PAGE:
Email This Article Print This Article

The Divine Translation

Estelle Coppolani, trans. Wilson Tarbox

I was visited again yesterday. The end of work had given me back to the world.  I sat on a bench shaded by a large red palm tree, watching the nightfall. The ravine on the edge of which I sat held a fragrant rut, soaked with dead leaves and spoiled fruit. This natural repository had mixed the stench of several fallen lychee decomposed down to their oily entrails with the scents of macerated herbs. The hour came when the fading daylight shot its gilded rays on the surrounding pediments and sometimes also on a piece of exposed sheet metal or on a strip of cornice. I knew that for the next hour or two my skin would take on that sandy tint, while a small tribe of mosquitos drank themselves sick on blood like sour milk enclosed within my own veins.

A warmth infused my limbs, from my heels to my waist, from my waist to my throat and finally up to my forehead. I felt a change in my center of gravity. I became light. My vision blurred and sharpened in quick succession. My weakened legs received the ground more humbly, as well as the light of the setting sun which I could suddenly diffuse. I felt myself, wave after wave, flow and swoon.

It was then that I sang, I think, my most beautiful song. My throat unfurled the supple ribbon where its knotted secrets and ordeals were kept. The warm air torpefied the late afternoon. I sang with the serenity of a voice that hope has deserted, like a sailor who has ceased contemplating the sea, recognizing himself as a siren. It was like a prayer or a song of trust: I have long known that I possess the gift of sadness and that quietude also endures this liaison with dizziness.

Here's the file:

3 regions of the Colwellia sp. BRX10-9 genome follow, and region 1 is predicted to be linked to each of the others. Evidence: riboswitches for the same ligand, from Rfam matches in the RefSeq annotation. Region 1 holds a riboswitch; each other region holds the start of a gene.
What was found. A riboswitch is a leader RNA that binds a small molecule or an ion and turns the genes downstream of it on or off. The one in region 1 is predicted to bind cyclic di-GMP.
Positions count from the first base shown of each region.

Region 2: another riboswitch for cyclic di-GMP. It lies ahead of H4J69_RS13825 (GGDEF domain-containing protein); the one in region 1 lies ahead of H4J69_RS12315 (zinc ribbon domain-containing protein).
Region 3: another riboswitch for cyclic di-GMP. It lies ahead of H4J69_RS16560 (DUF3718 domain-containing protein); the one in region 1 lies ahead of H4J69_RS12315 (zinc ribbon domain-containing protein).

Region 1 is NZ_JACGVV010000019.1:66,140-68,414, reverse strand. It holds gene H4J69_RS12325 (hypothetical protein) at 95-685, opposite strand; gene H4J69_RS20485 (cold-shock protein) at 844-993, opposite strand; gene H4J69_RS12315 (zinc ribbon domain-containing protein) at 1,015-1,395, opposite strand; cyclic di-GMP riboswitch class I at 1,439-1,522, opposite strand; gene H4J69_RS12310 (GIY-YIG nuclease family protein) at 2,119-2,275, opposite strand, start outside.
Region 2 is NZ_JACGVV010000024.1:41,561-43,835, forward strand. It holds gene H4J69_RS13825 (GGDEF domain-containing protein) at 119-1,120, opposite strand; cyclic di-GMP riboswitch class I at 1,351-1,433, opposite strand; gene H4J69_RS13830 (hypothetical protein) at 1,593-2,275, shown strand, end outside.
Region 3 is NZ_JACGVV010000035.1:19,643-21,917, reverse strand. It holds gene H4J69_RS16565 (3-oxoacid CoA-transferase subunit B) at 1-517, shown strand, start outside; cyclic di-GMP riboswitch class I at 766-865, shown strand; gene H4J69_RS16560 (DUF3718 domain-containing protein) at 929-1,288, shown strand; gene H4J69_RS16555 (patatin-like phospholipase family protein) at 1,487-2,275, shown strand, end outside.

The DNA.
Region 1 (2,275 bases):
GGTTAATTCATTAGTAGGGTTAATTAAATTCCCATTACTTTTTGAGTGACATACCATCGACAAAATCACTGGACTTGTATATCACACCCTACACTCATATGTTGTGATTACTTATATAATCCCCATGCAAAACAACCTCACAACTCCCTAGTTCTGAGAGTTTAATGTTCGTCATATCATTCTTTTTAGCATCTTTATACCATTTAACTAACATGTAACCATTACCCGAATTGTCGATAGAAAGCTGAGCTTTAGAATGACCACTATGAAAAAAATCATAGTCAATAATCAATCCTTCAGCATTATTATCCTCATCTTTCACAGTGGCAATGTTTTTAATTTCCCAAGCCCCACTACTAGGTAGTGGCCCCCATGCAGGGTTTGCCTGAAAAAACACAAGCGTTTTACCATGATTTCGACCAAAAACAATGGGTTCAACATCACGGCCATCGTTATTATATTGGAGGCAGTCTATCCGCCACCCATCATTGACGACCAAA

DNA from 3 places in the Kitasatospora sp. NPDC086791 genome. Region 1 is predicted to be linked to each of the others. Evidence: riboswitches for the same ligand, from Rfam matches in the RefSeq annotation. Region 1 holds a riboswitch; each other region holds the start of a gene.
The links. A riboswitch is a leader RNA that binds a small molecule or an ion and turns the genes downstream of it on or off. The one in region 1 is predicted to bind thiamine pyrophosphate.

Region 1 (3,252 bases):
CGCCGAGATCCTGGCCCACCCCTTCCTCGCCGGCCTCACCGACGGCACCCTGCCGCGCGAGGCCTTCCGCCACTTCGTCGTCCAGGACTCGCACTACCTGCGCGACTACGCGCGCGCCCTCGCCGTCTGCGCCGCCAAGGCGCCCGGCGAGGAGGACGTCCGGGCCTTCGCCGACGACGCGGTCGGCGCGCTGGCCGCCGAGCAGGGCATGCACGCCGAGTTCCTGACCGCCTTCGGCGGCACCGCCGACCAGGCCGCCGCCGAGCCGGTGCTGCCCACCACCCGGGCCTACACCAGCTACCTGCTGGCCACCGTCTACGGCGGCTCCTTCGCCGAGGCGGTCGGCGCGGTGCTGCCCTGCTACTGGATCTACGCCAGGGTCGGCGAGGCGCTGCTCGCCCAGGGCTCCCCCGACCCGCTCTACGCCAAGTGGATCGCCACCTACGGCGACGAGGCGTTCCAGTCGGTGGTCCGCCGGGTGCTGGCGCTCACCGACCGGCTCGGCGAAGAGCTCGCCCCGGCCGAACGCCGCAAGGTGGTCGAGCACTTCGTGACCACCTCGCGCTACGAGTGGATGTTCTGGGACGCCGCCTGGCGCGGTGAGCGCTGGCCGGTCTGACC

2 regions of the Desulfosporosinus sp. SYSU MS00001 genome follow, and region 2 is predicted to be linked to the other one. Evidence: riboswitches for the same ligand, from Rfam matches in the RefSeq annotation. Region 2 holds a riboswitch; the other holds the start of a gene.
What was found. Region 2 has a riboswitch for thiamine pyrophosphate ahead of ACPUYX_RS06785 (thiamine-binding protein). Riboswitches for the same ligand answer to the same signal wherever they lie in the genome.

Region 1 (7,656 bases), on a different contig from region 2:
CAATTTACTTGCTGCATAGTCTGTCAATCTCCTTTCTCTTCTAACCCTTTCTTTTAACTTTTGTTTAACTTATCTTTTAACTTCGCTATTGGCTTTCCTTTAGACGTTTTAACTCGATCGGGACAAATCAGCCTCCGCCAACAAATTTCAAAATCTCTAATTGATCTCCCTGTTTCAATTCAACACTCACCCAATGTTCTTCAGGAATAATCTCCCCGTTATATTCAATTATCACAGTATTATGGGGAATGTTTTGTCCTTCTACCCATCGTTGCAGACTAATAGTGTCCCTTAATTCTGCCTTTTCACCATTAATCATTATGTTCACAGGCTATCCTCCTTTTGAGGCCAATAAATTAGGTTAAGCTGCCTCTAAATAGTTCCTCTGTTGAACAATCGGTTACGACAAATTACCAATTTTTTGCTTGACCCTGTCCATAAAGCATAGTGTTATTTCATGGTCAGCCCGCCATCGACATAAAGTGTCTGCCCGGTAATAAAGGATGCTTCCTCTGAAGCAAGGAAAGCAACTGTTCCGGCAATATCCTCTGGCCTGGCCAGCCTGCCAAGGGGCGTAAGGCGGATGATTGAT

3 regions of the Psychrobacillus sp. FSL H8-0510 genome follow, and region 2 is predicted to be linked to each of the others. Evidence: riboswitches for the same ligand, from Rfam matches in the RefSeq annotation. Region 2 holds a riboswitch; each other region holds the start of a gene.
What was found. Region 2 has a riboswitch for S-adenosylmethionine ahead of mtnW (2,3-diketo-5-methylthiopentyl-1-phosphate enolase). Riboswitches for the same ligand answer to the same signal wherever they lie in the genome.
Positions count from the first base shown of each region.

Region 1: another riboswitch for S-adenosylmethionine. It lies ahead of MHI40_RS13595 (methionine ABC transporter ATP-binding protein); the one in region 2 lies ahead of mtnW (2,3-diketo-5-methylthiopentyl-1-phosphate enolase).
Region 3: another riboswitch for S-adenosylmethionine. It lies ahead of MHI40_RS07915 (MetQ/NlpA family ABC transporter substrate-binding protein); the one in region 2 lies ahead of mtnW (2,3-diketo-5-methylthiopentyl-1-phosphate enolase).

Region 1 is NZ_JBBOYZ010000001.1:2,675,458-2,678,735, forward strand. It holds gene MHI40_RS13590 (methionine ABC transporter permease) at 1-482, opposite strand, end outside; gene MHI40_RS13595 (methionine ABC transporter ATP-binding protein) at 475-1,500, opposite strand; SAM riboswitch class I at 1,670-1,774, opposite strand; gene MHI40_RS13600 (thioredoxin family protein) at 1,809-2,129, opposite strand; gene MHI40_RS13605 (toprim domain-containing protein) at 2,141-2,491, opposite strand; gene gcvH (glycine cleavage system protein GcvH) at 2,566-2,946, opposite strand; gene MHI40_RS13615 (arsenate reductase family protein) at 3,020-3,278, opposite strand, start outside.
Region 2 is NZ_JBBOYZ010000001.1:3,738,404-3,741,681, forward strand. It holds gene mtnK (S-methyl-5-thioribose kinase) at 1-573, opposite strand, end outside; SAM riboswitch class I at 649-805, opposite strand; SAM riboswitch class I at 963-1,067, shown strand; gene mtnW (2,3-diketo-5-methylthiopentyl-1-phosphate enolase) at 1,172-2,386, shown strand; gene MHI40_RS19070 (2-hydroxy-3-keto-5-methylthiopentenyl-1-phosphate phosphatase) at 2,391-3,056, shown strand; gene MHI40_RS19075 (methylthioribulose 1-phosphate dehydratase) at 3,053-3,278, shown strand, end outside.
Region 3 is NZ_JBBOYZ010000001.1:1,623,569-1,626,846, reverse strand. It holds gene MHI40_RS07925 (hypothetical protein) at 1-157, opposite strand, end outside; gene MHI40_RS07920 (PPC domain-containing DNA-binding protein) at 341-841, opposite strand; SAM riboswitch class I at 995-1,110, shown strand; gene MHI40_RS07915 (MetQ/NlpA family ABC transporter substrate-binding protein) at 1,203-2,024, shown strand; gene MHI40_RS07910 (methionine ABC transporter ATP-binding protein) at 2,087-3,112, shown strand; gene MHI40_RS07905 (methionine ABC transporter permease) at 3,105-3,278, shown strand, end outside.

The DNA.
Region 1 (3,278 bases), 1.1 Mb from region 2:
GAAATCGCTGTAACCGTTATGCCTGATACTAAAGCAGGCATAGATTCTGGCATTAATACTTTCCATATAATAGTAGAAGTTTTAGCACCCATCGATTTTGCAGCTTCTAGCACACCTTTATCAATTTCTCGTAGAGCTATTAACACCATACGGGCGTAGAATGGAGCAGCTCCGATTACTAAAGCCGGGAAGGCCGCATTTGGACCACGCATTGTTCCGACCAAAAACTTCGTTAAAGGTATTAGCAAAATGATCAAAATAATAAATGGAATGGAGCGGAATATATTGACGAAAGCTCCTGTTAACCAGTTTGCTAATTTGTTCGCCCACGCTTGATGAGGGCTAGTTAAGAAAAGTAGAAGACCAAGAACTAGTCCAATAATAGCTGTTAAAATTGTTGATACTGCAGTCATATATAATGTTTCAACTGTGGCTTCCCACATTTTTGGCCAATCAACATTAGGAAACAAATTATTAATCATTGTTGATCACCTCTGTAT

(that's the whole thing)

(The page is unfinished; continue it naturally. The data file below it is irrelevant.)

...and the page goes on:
A new range or some modulation of the wind (I don’t know) carried my swelling voice further than usual. My blood detected the complicity between contours, depths and plenitudes. My supple body grew heavy, like a massive branch loaded with ripe fruit.

Once the sun had set, everything happened very fast. Some faces had already appeared to me these last weeks and I knew that I only had to approach the edges of a temple or the cool liana curtains of a banyan tree to find them.  I was not the only one walking through the night. I discovered that other people had also been looking for me. ‘Surely we had heard the same voice! Yes, surely we had all been visited!’ I said. We started to walk with a cheerful and confident step.

On the way, we picked up more specimens. Descending from La Montagne towards the Barachois district, other steps fell behind ours. We were a united and guided soul; we marched on the city as one marches, in the middle of winter, on a carpet of embers after a long fast. We had not stone but water as our goddess: all flowing, escaping, singing—rushing water, the angry sister of the thirstiest ravines. On the Avenue de la Victoire, a choir tore down with great harmony the statue of a former governor of the Mascarene Islands. In a beat of the same rhythm, the monument was carted off to the ocean, which greedily swallowed it whole. A vow demanded it. It was yesterday night: the divine had married me and we had celebrated our union.

**

Estelle Coppolani is a writer, poet, and doctoral student in literature at the Université de Paris. Her dissertation ‘Le pari d’une poésie des îles. Regards sur Derek Walcott et Jean Fanchette’ looks at the relationship between transnational imaginaries and island poetic modernities.

Wilson Tarbox is an art historian, critic and doctoral student in art history at the École des Hautes Études en Sciences Sociales in Paris. His dissertation ‘La généalogie de Third Text, 1987-2019 : héritage intellectuel et dialogues postcoloniaux dans l’art contemporain à l’ère de la mondialisation’ examines the influence of postcolonial theory on art history.